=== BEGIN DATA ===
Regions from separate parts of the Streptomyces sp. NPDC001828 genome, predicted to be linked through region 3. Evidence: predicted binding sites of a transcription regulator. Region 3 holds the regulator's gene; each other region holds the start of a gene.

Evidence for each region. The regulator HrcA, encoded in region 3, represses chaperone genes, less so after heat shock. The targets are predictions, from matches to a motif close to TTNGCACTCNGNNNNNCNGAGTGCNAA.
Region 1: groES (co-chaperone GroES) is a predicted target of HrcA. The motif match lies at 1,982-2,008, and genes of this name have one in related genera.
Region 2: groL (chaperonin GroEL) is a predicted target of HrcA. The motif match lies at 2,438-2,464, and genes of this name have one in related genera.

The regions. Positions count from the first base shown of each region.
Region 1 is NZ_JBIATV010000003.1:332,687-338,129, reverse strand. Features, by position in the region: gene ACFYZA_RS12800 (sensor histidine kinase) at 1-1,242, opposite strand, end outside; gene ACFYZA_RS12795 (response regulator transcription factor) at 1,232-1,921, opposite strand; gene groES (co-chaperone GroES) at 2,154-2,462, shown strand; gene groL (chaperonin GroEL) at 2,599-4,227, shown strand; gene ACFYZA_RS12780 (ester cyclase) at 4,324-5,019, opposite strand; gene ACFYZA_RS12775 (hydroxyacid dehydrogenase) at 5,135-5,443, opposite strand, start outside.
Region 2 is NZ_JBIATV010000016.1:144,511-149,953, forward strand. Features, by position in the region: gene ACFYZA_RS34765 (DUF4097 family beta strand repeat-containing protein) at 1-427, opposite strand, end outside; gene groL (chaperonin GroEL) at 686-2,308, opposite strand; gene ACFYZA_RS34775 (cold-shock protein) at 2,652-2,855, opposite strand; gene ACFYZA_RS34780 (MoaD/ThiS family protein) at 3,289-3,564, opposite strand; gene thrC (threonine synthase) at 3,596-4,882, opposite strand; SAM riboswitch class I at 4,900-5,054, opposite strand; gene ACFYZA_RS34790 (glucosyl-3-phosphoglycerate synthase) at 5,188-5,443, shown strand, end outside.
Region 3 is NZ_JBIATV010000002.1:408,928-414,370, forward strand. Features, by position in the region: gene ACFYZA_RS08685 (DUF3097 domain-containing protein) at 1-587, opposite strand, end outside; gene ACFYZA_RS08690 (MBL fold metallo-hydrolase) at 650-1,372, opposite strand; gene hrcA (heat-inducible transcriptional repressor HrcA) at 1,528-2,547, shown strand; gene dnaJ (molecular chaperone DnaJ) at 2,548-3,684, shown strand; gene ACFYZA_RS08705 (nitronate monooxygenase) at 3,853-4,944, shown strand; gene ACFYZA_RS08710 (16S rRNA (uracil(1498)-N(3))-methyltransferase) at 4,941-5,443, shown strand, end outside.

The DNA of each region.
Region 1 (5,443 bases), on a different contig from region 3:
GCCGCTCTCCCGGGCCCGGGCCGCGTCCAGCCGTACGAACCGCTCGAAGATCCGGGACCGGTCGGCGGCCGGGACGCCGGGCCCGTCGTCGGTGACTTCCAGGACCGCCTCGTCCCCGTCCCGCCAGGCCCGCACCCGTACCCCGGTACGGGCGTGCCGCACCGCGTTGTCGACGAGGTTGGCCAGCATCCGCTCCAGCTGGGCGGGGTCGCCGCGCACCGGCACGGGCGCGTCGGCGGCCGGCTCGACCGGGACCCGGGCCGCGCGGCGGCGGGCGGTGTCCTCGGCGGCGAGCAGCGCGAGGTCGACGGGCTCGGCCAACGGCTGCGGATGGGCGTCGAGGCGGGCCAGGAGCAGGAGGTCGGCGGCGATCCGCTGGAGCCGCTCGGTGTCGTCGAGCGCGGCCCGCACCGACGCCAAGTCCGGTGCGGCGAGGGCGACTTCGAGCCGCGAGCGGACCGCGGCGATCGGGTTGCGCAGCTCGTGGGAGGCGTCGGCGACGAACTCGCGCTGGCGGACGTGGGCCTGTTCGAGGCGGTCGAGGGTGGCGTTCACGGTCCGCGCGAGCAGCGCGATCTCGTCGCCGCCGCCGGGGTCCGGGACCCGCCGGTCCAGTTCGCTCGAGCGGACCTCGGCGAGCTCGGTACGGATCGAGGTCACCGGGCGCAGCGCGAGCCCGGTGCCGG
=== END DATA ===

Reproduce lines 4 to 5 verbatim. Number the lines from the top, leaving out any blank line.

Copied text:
Region 2: groL (chaperonin GroEL) is a predicted target of HrcA. The motif match lies at 2,438-2,464, and genes of this name have one in related genera.

The regions. Positions count from the first base shown of each region.